Writing your own book may be an appealing idea for so many reasons. At the same time, it requires intense resources at times. There is no better way to determine whether your investment of energy, time and money will be worth it than research.
Why You Should Research
This is the first coaching assignment I give any potential client. I don’t give the assignment to discourage you as a prospective author. I want you to know what is already in the marketplace so you have the best possible chance of having your published work noticed.
The book market is highly competitive. There is so much out there to compete with the book you want to write. You need to know what that competition is!
If you make it past this early obstacle, then I know you’ve got what it takes for me to help you bring a book past the dream stage to reality. I want to partner with you in a project that you’ll feel good about for the rest of your life—and also have hopes of recovering your investment in time and money.
How to Research
I love Amazon. It makes research incredibly simple. Almost any book that is currently in the market can be found there, often with previews.
You need to get on Amazon and start searching for books that share a common theme with yours. If you find very little, that’s an encouraging sign. It means your work is more likely to be profitable no matter what angle you choose to take.
If you find a large number of books that are directed at your genre/focus, you’ll want to use Amazon’s preview feature. It can give you a feel for how the writer has handled their “topic.” You’ll quickly see there are so many different ways to approach things.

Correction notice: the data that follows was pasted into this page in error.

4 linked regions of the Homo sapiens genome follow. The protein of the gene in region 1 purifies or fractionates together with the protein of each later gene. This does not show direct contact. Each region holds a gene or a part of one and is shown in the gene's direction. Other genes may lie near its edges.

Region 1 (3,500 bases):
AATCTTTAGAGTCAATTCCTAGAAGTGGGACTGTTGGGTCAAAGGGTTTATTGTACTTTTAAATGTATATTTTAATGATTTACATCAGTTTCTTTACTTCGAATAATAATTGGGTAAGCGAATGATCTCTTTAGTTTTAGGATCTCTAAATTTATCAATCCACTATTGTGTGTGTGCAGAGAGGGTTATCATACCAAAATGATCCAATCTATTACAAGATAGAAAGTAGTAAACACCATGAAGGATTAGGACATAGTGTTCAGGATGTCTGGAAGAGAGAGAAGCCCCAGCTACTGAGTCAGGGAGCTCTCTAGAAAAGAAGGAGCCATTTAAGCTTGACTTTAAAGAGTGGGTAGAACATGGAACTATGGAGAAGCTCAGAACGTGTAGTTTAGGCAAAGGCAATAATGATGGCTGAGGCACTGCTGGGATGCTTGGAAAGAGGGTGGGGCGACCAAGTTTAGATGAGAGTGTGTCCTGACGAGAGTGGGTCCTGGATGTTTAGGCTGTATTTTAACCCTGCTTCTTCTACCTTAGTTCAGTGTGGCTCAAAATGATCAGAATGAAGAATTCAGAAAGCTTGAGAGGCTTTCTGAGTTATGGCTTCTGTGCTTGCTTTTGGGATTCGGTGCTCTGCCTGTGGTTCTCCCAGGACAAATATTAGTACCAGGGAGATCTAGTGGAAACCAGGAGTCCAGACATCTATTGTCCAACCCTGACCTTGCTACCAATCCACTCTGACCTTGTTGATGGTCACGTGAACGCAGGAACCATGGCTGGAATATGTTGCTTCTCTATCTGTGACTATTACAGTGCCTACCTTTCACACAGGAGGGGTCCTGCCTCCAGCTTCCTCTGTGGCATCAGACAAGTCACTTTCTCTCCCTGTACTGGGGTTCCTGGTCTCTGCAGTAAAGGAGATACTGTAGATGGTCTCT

Also, take advantage of your local public library. The Dewey decimal system tends to organize things in categories very effectively. You’ll find the books that have risen to the top at the library.
Take copious notes. You’re looking for exact subject covered. How the subject was covered. How thoroughly it was covered. When it was published. Who endorsed it. Anything that stands out.
What to Do With Your Research
Ask yourself the question, “How can I tell this in a way that’s different from the way others have handled it?”
This is especially important if you are telling your personal story. Of course the details of your story are going to be different from someone else’s, yet something needs to make it stand out. Let’s face it. There are thousands of memoirs of the rich and famous. If you aren’t rich and famous, why would someone want to read your story?
There are several strategies I’ve used with clients. One that has been very effective is to tie the “story” to your “life skill.”The skill doesn’t have to be a profession. It can be a skill you learned from living life.
For example, David Pelzer’s books relating his experiences as an abused child are all the more impelling because he has built a career around growing abuse awareness as a public speaker. Yet, he began with one little book, A Child Called It, that was barely noticed because the publisher failed to market it. Everything was there for an impelling read, especially the fact that he did more than survive. He went on to become the exact opposite of the “it” his mother claimed he was.
Remember, there isn’t a magic number that says, “Writing my own book isn’t worth it.” Research is a tool that helps you choose a path for writing your non-fiction book that has market potential. There may be hundreds of books out there already, yet that’s not the real obstacle. Failure to find a new approach to your subject matter is the barrier you must overcome.